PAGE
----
Several people I work with aren’t vaccinated. Can I insist on being able to work remotely?
I have young children and we often visit with my elderly parents. And I’m worried about Delta and other variants.
There’s no legal requirement for employers to have a vaccination status policy in place. And there’s no law that says if some workers aren’t vaccinated, others can just opt to work from home. Unless your employment contract allows for it, working remotely is not a right; it’s a privilege.
But that doesn’t mean you won’t be successful in convincing your employer. Much will depend on the circumstances, like:
Are you in close contact with these people at work?
Does your workplace have a policy that exempts certain people from not being vaccinated, and do these people have an exemption?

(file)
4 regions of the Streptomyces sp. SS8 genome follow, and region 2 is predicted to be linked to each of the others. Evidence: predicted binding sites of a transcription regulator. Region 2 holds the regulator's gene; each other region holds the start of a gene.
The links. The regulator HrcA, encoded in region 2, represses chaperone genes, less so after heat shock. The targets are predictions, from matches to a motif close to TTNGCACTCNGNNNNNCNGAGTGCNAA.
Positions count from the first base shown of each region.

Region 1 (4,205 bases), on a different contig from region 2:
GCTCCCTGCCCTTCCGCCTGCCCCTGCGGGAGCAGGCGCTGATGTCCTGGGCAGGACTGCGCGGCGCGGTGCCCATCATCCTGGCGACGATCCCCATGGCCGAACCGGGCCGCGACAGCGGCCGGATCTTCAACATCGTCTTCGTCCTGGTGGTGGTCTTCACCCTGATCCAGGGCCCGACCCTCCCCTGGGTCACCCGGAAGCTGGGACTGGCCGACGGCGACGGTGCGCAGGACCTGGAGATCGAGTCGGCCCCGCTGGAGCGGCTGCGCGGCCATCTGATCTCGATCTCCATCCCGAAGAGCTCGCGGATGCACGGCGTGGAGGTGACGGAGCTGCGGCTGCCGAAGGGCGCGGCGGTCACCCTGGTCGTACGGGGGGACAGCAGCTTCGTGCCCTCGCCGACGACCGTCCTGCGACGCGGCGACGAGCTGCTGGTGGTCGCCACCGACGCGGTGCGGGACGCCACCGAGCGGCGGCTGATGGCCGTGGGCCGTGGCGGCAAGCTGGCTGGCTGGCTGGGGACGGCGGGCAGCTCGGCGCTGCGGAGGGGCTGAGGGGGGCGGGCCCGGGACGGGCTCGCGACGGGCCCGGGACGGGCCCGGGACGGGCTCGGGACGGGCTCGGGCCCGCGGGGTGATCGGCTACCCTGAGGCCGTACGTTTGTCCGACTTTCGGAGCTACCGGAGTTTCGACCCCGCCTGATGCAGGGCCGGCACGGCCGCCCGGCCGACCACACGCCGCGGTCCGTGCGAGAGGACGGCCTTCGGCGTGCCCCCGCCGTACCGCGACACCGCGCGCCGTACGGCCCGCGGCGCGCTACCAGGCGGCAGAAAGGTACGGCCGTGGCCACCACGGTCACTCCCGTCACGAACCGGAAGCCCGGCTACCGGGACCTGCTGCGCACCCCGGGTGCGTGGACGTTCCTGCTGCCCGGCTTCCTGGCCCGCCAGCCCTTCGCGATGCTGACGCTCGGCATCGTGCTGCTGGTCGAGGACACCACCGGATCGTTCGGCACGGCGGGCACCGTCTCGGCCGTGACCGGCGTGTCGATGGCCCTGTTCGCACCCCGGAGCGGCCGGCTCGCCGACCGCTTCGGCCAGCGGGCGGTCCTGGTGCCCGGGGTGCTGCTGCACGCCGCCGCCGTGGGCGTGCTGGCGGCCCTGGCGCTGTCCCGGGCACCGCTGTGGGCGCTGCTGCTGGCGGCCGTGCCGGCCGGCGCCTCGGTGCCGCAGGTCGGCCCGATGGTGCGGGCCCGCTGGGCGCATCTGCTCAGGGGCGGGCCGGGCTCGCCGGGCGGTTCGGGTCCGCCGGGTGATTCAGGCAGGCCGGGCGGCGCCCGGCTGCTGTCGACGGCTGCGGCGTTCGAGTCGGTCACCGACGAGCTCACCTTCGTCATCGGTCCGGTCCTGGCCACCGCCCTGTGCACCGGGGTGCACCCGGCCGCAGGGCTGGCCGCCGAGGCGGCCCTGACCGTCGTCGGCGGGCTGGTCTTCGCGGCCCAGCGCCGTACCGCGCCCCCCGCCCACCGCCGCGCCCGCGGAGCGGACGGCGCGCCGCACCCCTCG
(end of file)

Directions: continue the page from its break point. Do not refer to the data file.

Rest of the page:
Can you do your job effectively from a remote location?
Effective communication is key here. If you present a strict demand or ultimatum, it may not go over well. But if you position your pitch as a request that will benefit the entire organization, it could help your cause.
Determine who you need to talk to first about this. Is it somebody in HR? Or just your direct report? Next, prepare your talking points. We’ve got a great primer on having tough talks with your boss to help build your confidence. You want to come off as confident and measured. Relate your reasons to your personal situation at home, and be sure to explain how you’ll be able to be as productive working remotely. Perhaps prepare a schedule in advance, which includes routine check-ins with your supervisors.
What if they say no? Again, unless it’s part of your employment contract, being able to work remotely isn’t automatic. If you’d like to pursue the matter further, you could talk to a lawyer to understand your options.